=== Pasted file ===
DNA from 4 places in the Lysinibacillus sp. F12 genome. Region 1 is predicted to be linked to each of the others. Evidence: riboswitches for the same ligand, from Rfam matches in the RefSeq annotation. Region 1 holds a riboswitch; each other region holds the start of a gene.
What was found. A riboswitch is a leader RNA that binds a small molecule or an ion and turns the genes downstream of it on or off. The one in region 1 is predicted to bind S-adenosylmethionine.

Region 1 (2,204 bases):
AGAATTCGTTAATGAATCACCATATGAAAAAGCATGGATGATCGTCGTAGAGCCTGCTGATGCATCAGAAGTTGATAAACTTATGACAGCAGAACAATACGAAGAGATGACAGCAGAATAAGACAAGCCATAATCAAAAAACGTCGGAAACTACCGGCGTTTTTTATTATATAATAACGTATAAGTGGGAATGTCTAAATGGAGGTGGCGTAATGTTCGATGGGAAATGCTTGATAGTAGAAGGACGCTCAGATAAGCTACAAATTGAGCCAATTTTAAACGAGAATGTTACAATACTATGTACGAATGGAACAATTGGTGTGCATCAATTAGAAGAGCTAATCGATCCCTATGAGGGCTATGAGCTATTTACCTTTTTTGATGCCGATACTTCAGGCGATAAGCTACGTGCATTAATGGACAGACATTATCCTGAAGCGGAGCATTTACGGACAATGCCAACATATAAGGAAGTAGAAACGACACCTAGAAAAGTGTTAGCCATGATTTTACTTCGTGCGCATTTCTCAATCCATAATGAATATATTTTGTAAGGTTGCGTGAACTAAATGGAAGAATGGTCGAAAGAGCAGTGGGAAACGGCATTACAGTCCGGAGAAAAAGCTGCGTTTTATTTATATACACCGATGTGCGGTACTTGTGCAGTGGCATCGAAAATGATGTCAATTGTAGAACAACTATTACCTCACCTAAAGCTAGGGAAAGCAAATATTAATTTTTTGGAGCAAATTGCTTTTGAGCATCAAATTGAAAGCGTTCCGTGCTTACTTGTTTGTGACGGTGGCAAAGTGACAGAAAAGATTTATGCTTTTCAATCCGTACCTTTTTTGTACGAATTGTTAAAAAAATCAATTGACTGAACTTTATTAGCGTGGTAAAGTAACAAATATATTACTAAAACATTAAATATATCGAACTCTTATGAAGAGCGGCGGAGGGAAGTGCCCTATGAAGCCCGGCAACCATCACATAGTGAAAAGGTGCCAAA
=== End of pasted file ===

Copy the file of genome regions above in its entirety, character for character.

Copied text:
DNA from 4 places in the Lysinibacillus sp. F12 genome. Region 1 is predicted to be linked to each of the others. Evidence: riboswitches for the same ligand, from Rfam matches in the RefSeq annotation. Region 1 holds a riboswitch; each other region holds the start of a gene.
What was found. A riboswitch is a leader RNA that binds a small molecule or an ion and turns the genes downstream of it on or off. The one in region 1 is predicted to bind S-adenosylmethionine.

Region 1 (2,204 bases):
AGAATTCGTTAATGAATCACCATATGAAAAAGCATGGATGATCGTCGTAGAGCCTGCTGATGCATCAGAAGTTGATAAACTTATGACAGCAGAACAATACGAAGAGATGACAGCAGAATAAGACAAGCCATAATCAAAAAACGTCGGAAACTACCGGCGTTTTTTATTATATAATAACGTATAAGTGGGAATGTCTAAATGGAGGTGGCGTAATGTTCGATGGGAAATGCTTGATAGTAGAAGGACGCTCAGATAAGCTACAAATTGAGCCAATTTTAAACGAGAATGTTACAATACTATGTACGAATGGAACAATTGGTGTGCATCAATTAGAAGAGCTAATCGATCCCTATGAGGGCTATGAGCTATTTACCTTTTTTGATGCCGATACTTCAGGCGATAAGCTACGTGCATTAATGGACAGACATTATCCTGAAGCGGAGCATTTACGGACAATGCCAACATATAAGGAAGTAGAAACGACACCTAGAAAAGTGTTAGCCATGATTTTACTTCGTGCGCATTTCTCAATCCATAATGAATATATTTTGTAAGGTTGCGTGAACTAAATGGAAGAATGGTCGAAAGAGCAGTGGGAAACGGCATTACAGTCCGGAGAAAAAGCTGCGTTTTATTTATATACACCGATGTGCGGTACTTGTGCAGTGGCATCGAAAATGATGTCAATTGTAGAACAACTATTACCTCACCTAAAGCTAGGGAAAGCAAATATTAATTTTTTGGAGCAAATTGCTTTTGAGCATCAAATTGAAAGCGTTCCGTGCTTACTTGTTTGTGACGGTGGCAAAGTGACAGAAAAGATTTATGCTTTTCAATCCGTACCTTTTTTGTACGAATTGTTAAAAAAATCAATTGACTGAACTTTATTAGCGTGGTAAAGTAACAAATATATTACTAAAACATTAAATATATCGAACTCTTATGAAGAGCGGCGGAGGGAAGTGCCCTATGAAGCCCGGCAACCATCACATAGTGAAAAGGTGCCAAA